My Time Restricted Feeding Strategy

If you know me, then you know I love to do mini self experiments to try to optimise my health. Something I’ve been testing out for the past few months is time restricted feeding, sometimes called intermittent fasting (TRF/IF). I’ve found it helpful to control my blood sugar but please don’t take this as medical advice and be sure to check with your doctor before trying it out yourself.

As a T1 diabetic, as I’m sure many of you can relate, in order to maintain normal blood sugars, timing of certain things can make a huge impact, whether we are injecting insulin, eating or doing something active. A few months ago, I was speaking with a T2 diabetic and he mentioned to me that he was able to get his A1C down by making sure his last meal of the day was early in the evening. I was pretty ignorant at the time and thought, this guy doesn’t really understand T1! The idea got stuck in my head though and I started to consider that maybe if I finish eating earlier, the active insulin and carbs could be out of my system before bedtime. Perhaps if those variables were not affecting my BG, my pump would be able to do it’s thing and keep me in range at night without waking me up to correct a high/low BG. At the time, I was pretty sleep deprived and was willing to try anything to get a better night’s sleep so I gave it a shot and for me it has worked splendidly! 

For a little background:

  • I’m on a Medtronic 607G pump and use Humalog insulin in it. Humalog is fast acting which means it begins working 15 minutes after injection, peaks around 1-3 hours and lasts 4-6 hours. 
  • Carbs, depending on the glycemic index (GI), and the amount of Fat/Protein/Fiber eaten with them, usually seem to hit my system and stop impacting my BS around the same time a bolus of insulin does. 
    • Personally I try to wait 20-30 minutes after injecting prior to eating carbs, if possible. Especially if they are high on the glycemic index. 
  • Protein doesn’t seem to hit my blood sugar until around 3-4 hours after a meal. I can personally see the effect of a lot of protein with a spike in blood sugar, as my is insulin wearing off. 
  • Fat doesn’t seem to have much impact on my blood sugar on it’s own. Fat will, however “slow down” the absorption of both carbs and/or protein when eaten together. Meaning if I have a fatty meal, it will take longer for the carbs and protein to have an effect on my BG and when they hit, the effect will last longer. 

All of this to say that, for me, if I’m done eating my meals by 2:00 pm or so each day, all active insulin and food is no longer having an effect by the time I want to go to bed at 9:00 pm (7 hours later). This also allows some wiggle room with correcting a high or low BG if I’ve made a mistake with my dosing.*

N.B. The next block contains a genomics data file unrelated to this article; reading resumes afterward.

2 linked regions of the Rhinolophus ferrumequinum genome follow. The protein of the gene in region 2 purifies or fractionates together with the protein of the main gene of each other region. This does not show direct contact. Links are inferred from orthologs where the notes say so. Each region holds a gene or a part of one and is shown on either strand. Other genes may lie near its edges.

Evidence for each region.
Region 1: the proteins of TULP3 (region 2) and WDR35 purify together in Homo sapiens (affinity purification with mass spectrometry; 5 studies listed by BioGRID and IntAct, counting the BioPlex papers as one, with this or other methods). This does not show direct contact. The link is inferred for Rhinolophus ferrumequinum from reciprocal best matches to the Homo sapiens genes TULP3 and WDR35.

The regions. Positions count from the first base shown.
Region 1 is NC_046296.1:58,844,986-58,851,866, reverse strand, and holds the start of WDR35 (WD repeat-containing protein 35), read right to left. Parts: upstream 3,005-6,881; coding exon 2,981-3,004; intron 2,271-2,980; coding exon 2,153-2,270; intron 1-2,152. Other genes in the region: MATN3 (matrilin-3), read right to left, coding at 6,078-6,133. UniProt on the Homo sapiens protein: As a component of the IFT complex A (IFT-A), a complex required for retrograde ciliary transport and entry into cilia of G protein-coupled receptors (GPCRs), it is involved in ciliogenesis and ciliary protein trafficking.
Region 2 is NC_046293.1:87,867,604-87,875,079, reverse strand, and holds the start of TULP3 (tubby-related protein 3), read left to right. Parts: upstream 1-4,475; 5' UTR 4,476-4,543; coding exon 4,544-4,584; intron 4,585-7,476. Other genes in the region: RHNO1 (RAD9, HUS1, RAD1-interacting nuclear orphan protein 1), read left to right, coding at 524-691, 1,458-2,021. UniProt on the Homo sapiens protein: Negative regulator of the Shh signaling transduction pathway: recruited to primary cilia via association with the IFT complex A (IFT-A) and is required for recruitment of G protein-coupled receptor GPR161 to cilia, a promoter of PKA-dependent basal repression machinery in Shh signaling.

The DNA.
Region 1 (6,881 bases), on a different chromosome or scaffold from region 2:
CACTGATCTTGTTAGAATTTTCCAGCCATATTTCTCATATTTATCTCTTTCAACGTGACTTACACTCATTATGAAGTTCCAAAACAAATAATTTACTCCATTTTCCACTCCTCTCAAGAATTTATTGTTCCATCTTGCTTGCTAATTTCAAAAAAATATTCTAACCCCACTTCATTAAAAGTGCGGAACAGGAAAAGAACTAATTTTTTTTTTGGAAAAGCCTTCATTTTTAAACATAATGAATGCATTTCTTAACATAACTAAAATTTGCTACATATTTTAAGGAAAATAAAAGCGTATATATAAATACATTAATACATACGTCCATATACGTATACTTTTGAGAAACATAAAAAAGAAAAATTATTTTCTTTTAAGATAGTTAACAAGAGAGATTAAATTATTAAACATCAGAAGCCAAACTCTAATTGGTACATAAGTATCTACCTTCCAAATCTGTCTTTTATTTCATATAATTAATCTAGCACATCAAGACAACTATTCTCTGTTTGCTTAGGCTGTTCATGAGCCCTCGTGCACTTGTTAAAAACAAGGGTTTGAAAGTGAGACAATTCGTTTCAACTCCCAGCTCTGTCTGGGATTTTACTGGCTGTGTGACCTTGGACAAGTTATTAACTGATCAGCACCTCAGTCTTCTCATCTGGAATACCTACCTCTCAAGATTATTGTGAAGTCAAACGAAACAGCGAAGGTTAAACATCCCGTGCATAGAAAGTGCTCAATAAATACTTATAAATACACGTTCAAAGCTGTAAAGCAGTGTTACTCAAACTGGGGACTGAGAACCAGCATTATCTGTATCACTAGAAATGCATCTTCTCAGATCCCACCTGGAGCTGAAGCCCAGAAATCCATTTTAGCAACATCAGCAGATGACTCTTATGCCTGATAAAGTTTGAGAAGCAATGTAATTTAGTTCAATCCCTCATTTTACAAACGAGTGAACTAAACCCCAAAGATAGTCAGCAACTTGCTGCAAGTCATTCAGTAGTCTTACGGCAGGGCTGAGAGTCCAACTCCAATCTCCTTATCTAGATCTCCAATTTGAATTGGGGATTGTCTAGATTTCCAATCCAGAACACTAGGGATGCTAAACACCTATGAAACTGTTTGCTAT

With all of those variables out of my system, I stick my pump in auto mode and let the basal (aka micro boluses) keep me in range. If your basal rate is dialed in, you would likely see something similar even if you’re not using a closed loop system.  I make sure to calibrate my CGM immediately before bed and most nights this allows me to get a full eight hours of uninterrupted sleep most nights (no pump alarms!!)! I should mention that TRF doesn’t mean starving yourself. I eat the same number of calories that I used to when I was eating three meals per day, I just do it in a shorter period of time (typically from 6:00 am to 2:00 pm). This strategy in coordination with a law of small numbers approach really helped me dial in my BG control and health!

In addition to my own observation of improved BG control, many studies have shown that TRF/IF can increase insulin sensitivity**. Now that certainly won’t cure a Type 1 Diabetic since we don’t make any insulin of our own but becoming more sensitive to it can help us use less insulin. I don’t know about anyone else but I certainly appreciate fewer trips to the pharmacy. Studies have also shown that TRF/IF may increase longevity as well. There are a ton of resources on this since this strategy has been gaining popularity recently but I’ve listed a couple below to get you started. 

Have any of you experimented with time restricted feeding? Share your experience in the comments below!

Additional Resources:

Dr. Rhonda Patrick’s Blog, Found My Fitness post on Time-restricted eating

From Science Daily:

*This means that if my blood sugar starts to go low, I correct with emergency food regardless of the time of day it is or when my “feeding window” is! Low blood sugar is an emergency and should be addressed immediately regardless of what you’re experimenting with. 

**Do you know what else can increase insulin sensitivity? Exercise!! 🙂 Stay healthy friends!

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The content on this site is not intended to be medical advice. Always consult your doctor before beginning a fitness regimen or adjusting your diabetes management strategy.

Published by Jenny Nat

4 thoughts on “My Time Restricted Feeding Strategy

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